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James Edward Gill (1901 - 1980) Inducted in 2003

Scientist-teacher and discoverer-developer of mines, Jim Gill’ made major contributions in every area he touched throughout a long and extra-full life in mining.

To hundreds of mining professionals now scattered throughout the world he was the “Professor” who, through over 40 years, taught and encouraged them to achieve the highest standards in their mining careers. Today, many former Jim Gill students, including a grandson, are prominent in the industry.

The leadership he displayed in education is demonstrated by two innovations: introduction of an M.Sc. (Applied) Program in Mineral Exploration; and establishment of the first analytical laboratory for the application of geochemistry to mineral exploration. Both were introduced at McGill University in Montreal where he joined the Department of Geological Studies in 1929 and retired in 1969 as Emeritus Professor.

As a teacher and scientist his main interest was the geology of ore deposits. He was keenly interested in structural geology, formulating the concept of a “structural province” and applied this in defining the fundamental subdivisions of the Canadian Shield. The more than 50 technical papers he published and his role as Managing Editor for the 24th International Geological Congress which resulted in a bookshelf length set of volumes are an ongoing contribution as a geoscientist.

While the challenges of the academic and scientific worlds were the major part of Jim Gill’s lifetime, he also established a record of hands-on achievements in the mining industry that includes discovery of deposits which became mines and expansions of producing mines.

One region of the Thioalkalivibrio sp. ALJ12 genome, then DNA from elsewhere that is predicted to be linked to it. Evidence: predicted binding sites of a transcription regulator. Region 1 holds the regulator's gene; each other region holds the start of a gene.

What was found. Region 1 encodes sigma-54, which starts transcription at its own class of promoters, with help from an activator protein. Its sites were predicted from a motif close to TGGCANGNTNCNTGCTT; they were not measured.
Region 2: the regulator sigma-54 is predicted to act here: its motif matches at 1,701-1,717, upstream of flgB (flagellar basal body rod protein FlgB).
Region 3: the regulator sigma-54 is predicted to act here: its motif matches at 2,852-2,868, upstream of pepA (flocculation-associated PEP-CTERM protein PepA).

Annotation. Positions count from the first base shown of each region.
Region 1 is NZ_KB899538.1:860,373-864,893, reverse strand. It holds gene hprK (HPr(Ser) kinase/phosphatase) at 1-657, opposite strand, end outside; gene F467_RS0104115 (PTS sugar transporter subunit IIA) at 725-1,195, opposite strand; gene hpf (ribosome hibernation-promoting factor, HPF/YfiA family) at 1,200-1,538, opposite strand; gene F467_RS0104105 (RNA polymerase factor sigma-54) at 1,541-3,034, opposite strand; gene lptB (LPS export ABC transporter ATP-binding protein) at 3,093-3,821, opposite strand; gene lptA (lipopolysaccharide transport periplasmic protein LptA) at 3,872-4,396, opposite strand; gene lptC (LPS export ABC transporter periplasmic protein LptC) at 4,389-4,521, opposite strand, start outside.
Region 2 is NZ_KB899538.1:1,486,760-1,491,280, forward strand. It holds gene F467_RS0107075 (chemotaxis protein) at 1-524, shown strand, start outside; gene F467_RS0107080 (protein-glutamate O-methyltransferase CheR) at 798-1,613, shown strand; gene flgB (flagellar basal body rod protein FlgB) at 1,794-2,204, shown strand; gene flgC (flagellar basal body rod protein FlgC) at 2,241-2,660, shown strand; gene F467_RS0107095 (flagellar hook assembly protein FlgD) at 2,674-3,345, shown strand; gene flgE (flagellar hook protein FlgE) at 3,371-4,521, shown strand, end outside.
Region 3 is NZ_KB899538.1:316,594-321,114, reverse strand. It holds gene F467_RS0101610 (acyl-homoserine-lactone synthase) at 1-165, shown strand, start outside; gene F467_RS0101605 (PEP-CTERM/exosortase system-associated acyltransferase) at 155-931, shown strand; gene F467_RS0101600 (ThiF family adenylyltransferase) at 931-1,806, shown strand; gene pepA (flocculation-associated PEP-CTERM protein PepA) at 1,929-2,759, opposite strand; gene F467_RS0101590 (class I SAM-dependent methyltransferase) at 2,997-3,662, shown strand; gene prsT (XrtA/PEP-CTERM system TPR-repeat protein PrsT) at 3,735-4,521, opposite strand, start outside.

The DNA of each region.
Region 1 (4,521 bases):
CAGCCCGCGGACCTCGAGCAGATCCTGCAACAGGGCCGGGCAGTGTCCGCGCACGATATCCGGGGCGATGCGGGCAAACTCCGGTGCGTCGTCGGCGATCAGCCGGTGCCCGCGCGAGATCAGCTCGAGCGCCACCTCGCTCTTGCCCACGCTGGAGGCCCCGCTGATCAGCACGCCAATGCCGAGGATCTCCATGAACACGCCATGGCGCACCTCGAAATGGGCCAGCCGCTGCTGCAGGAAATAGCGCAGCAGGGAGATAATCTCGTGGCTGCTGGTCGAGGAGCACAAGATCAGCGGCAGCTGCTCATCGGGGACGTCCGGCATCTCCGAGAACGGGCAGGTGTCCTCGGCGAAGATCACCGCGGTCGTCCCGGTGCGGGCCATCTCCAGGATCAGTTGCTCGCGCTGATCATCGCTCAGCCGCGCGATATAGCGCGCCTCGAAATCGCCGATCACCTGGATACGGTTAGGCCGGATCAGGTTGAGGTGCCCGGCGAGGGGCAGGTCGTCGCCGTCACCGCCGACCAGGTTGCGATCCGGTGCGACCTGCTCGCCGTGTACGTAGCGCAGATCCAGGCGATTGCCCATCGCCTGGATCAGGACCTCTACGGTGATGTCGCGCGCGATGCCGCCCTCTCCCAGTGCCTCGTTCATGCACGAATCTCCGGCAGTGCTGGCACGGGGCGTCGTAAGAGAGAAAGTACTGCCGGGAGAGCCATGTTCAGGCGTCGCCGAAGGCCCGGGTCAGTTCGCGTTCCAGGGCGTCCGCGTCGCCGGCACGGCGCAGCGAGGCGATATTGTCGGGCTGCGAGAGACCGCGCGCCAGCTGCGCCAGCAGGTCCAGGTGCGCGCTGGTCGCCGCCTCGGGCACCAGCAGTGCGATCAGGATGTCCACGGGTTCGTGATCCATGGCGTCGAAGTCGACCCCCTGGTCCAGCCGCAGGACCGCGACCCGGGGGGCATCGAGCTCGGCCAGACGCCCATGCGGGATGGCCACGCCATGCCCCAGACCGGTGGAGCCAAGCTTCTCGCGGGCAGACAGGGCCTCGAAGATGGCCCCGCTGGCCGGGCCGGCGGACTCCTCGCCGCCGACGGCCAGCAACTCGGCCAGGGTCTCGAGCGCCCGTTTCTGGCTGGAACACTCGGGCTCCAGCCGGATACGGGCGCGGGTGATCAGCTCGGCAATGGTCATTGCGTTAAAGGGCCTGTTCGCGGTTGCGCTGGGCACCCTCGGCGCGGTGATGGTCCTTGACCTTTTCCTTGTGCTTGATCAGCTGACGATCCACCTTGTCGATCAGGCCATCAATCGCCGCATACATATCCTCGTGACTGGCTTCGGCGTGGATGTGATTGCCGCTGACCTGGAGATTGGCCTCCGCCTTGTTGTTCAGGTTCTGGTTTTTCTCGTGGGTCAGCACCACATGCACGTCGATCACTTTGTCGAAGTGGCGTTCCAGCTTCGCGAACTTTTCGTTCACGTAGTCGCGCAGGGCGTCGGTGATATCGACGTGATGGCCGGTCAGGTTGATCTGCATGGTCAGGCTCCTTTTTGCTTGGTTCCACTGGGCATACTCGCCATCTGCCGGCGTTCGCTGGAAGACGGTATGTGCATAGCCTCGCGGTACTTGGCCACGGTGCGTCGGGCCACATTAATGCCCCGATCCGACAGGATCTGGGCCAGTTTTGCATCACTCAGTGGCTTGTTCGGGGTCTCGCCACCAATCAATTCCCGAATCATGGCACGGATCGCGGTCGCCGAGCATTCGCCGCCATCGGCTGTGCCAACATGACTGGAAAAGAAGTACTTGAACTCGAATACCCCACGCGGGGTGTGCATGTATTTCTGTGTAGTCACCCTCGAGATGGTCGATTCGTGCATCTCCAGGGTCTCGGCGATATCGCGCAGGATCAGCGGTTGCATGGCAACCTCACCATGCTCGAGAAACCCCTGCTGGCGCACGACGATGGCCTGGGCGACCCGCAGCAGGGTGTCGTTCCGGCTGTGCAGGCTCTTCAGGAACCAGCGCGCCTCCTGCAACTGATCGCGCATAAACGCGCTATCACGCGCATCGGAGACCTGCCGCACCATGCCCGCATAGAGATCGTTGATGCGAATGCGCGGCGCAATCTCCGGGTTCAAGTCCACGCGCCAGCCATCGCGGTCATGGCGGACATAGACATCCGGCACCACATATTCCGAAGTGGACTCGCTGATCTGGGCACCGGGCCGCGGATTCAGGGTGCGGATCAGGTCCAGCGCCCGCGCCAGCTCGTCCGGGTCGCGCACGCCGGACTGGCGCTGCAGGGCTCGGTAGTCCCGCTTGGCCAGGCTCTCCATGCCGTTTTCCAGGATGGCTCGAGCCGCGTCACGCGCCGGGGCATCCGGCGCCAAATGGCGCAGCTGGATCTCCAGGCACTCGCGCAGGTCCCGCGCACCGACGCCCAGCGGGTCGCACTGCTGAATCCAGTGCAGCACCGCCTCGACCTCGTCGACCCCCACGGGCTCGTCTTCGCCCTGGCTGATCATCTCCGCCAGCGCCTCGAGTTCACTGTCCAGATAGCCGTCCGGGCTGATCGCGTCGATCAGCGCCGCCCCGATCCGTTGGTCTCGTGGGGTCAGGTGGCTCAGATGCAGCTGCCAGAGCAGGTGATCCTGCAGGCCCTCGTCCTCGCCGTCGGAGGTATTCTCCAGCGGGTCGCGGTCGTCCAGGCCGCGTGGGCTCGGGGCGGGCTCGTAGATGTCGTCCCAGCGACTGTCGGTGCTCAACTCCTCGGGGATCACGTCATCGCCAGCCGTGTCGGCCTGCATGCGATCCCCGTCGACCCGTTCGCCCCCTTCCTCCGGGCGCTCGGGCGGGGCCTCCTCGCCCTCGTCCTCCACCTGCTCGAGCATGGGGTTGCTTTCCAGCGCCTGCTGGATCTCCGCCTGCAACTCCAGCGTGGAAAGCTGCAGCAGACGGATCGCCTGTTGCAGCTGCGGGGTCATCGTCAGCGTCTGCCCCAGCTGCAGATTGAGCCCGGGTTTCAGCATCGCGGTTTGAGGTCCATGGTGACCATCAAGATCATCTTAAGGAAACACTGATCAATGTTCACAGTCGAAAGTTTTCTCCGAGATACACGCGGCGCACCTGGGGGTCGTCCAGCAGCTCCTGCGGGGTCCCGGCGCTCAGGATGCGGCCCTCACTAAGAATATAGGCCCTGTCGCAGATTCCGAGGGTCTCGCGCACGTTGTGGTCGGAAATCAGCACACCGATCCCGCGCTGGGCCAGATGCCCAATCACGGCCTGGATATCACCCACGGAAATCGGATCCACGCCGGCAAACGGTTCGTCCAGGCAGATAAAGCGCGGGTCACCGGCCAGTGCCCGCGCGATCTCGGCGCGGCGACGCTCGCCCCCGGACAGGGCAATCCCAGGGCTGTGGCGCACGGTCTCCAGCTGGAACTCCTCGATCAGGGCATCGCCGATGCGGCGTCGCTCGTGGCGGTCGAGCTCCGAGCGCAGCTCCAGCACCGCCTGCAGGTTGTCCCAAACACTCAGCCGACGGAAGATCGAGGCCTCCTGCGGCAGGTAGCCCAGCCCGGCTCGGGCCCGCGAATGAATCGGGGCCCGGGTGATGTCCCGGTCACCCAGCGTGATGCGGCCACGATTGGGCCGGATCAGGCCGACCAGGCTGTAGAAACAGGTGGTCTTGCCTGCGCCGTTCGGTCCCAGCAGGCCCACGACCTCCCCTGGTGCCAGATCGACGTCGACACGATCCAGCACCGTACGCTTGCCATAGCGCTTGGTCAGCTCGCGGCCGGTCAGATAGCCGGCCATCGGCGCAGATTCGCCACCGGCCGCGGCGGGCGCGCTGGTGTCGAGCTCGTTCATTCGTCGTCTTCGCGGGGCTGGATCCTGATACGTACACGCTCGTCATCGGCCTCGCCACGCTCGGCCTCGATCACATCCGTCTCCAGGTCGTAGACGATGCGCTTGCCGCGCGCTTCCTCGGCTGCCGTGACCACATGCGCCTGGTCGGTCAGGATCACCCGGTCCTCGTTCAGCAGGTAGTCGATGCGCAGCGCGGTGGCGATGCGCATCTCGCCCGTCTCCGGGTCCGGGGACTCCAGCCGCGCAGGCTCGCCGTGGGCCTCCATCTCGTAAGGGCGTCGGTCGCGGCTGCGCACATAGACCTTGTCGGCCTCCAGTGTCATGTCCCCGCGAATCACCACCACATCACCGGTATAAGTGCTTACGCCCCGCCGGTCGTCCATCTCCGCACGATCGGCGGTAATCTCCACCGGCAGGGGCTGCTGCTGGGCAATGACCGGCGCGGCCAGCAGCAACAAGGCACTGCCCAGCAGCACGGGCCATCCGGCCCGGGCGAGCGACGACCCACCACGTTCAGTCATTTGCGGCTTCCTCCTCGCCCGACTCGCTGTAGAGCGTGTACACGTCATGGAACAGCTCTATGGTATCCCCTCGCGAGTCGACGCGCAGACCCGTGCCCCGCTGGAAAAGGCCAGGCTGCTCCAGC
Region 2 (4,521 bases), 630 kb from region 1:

In 1929, Jim Gill together with the late Dr. W.R. James Sr., an internationally-famous mining consultant (and an early inductee into the Canadian Mining Hall of Fame) discovered the deposits of high-grade direct-shipping iron ore that years later led to the opening up of the iron wealth of Quebec and Labrador. That summer exploration project was a daring undertaking as one of the first major air-supported programs.

Gold in northwestern Quebec was a major and fruitful interest. He was instrumental in discovery of at least three gold mines and contributed to many other successful mines as a consultant and advisor. His extensive work in the field included coal on Vancouver Island, fire clays in Pennsylvania, the Caribbean, South America, the mineral resources of the Northwest Territories and the Red Lake area in Ontario.

During the Second World War when Canada’s mining industry was mobilized to provide essential minerals and metals, Jim Gill directed development and opening of a Canada’s only source of chromite.

Jim Gill was born in Nelson, British Columbia, attended the University of British Columbia and then McGill University where he graduated in 1921 with a B.Sc. in Mining Engineering. He spent two years as a Mining Engineer in British Columbia. Gill obtained his Ph.D. at Princeton University in 1925 and embarked on his academic career as Assistant Professor at the University of Rochester in the U.S.